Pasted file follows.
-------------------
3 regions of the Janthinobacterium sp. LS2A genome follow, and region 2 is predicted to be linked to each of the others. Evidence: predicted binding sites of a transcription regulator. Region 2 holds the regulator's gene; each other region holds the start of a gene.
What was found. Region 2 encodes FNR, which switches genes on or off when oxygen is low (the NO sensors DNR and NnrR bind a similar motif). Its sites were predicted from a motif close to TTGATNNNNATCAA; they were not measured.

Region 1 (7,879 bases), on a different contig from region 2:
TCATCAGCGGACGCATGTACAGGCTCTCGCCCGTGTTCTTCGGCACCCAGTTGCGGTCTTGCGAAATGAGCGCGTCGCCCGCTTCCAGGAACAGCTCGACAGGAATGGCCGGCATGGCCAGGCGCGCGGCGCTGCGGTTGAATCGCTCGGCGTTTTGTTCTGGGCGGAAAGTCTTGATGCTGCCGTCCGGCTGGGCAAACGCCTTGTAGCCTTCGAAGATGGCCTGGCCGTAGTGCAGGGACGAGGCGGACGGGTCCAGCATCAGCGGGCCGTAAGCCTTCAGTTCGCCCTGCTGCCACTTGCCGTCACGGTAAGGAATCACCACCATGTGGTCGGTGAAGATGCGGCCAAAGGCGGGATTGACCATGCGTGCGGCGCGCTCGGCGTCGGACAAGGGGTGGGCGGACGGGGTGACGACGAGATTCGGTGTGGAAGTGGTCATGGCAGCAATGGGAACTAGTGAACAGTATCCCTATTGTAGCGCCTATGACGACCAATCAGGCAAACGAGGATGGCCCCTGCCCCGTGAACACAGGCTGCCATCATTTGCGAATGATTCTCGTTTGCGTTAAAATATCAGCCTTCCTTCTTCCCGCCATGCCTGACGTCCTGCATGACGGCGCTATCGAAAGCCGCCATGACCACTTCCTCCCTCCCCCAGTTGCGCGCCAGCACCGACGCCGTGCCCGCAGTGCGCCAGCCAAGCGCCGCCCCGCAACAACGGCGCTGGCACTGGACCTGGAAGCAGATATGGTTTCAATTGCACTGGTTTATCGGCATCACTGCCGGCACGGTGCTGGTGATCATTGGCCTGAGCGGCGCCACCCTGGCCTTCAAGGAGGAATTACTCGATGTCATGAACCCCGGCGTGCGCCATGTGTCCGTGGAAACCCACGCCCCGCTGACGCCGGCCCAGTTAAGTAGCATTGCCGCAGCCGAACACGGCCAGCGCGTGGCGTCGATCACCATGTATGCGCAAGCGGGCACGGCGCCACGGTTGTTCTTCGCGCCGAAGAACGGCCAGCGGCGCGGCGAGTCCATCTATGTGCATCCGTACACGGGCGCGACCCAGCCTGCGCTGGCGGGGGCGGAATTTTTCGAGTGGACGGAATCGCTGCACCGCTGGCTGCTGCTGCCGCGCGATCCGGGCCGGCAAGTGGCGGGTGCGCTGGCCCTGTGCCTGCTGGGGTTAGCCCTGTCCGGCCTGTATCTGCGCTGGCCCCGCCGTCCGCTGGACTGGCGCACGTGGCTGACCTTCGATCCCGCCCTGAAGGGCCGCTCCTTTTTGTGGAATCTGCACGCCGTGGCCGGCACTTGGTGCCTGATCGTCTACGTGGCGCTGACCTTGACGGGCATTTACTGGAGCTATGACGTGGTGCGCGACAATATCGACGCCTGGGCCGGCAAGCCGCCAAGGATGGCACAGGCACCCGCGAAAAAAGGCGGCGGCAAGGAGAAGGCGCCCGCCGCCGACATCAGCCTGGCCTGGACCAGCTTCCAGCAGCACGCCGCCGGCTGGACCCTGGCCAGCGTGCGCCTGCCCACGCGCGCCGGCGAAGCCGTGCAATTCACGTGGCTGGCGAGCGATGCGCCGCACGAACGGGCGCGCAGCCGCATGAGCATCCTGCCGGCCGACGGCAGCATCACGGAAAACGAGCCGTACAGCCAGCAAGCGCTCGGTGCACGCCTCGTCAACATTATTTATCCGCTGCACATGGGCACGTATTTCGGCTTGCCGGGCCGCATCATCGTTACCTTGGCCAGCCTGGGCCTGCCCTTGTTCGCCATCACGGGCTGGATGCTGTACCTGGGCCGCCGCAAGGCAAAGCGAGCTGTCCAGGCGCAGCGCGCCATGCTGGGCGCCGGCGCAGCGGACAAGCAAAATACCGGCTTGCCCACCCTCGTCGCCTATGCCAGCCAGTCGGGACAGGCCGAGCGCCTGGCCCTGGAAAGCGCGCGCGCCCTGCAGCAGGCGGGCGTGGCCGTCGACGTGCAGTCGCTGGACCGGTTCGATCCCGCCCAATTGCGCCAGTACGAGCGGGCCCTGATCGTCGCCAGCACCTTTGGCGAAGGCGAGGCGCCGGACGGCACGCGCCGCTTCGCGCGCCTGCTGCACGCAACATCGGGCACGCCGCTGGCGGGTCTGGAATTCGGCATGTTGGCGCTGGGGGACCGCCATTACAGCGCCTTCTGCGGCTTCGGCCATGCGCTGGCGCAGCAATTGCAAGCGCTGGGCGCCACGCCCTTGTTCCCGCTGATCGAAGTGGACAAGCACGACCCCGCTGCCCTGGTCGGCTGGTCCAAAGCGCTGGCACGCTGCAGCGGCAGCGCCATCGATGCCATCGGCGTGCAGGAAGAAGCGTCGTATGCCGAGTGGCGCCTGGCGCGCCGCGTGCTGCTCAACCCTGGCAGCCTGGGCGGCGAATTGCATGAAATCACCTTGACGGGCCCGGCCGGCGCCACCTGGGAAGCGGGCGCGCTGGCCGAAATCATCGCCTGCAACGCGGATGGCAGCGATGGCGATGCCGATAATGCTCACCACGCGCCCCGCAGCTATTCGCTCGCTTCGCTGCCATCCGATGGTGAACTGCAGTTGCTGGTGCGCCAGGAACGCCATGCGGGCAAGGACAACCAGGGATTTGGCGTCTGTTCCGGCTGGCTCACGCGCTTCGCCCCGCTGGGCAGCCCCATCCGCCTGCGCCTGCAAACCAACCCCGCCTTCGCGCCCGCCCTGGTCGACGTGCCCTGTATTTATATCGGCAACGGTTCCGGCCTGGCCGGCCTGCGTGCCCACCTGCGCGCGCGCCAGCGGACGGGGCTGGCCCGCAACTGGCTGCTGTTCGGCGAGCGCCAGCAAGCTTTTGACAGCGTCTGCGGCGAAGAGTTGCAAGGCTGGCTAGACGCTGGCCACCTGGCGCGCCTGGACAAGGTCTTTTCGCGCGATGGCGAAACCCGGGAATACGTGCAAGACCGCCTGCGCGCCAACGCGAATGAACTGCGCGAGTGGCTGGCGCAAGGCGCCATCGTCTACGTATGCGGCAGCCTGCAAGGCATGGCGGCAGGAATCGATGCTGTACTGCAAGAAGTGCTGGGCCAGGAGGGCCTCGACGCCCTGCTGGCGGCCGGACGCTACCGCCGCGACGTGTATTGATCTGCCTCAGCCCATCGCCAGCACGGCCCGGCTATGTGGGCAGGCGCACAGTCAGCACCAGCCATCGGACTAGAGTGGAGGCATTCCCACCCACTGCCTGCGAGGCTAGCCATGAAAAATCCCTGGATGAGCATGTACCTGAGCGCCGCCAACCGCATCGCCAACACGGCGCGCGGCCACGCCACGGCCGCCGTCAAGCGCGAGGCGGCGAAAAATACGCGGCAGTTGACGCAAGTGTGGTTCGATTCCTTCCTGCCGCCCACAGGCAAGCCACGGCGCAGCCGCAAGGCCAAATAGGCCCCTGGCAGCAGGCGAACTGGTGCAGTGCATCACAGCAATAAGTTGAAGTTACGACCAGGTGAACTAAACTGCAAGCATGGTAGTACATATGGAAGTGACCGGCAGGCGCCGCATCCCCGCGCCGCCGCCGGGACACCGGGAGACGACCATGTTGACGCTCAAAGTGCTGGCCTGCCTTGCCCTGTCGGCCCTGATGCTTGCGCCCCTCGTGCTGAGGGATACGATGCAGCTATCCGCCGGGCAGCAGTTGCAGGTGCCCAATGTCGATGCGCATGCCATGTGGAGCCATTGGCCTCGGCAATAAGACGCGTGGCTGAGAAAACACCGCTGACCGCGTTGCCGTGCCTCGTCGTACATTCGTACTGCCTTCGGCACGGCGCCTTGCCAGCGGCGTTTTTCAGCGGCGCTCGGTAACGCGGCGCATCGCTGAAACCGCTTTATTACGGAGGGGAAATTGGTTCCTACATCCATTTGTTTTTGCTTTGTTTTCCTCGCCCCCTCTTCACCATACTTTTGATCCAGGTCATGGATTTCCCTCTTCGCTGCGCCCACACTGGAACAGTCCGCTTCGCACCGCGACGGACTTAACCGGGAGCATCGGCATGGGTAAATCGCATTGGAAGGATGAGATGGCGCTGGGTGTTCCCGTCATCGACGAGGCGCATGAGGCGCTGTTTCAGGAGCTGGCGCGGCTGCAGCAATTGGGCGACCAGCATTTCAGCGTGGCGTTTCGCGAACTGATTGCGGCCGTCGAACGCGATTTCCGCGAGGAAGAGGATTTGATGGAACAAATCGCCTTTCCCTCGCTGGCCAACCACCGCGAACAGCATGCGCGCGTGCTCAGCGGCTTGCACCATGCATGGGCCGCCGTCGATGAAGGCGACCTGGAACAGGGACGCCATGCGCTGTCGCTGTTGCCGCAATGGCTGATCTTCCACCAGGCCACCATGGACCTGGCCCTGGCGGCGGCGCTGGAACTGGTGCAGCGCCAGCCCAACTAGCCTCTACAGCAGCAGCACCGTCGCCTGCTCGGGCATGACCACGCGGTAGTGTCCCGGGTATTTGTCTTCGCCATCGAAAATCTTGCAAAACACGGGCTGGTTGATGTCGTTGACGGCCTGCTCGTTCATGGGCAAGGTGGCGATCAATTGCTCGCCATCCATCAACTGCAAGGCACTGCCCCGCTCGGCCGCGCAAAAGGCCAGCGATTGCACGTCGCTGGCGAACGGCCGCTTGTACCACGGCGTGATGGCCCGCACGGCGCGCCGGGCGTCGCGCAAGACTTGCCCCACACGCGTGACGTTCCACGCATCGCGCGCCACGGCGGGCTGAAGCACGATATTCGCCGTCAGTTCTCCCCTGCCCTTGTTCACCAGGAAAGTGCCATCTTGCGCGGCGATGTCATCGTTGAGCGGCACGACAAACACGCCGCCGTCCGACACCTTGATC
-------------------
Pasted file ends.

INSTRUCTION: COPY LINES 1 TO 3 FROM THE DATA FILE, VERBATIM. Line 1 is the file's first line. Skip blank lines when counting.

3 regions of the Janthinobacterium sp. LS2A genome follow, and region 2 is predicted to be linked to each of the others. Evidence: predicted binding sites of a transcription regulator. Region 2 holds the regulator's gene; each other region holds the start of a gene.
What was found. Region 2 encodes FNR, which switches genes on or off when oxygen is low (the NO sensors DNR and NnrR bind a similar motif). Its sites were predicted from a motif close to TTGATNNNNATCAA; they were not measured.

Region 1 (7,879 bases), on a different contig from region 2: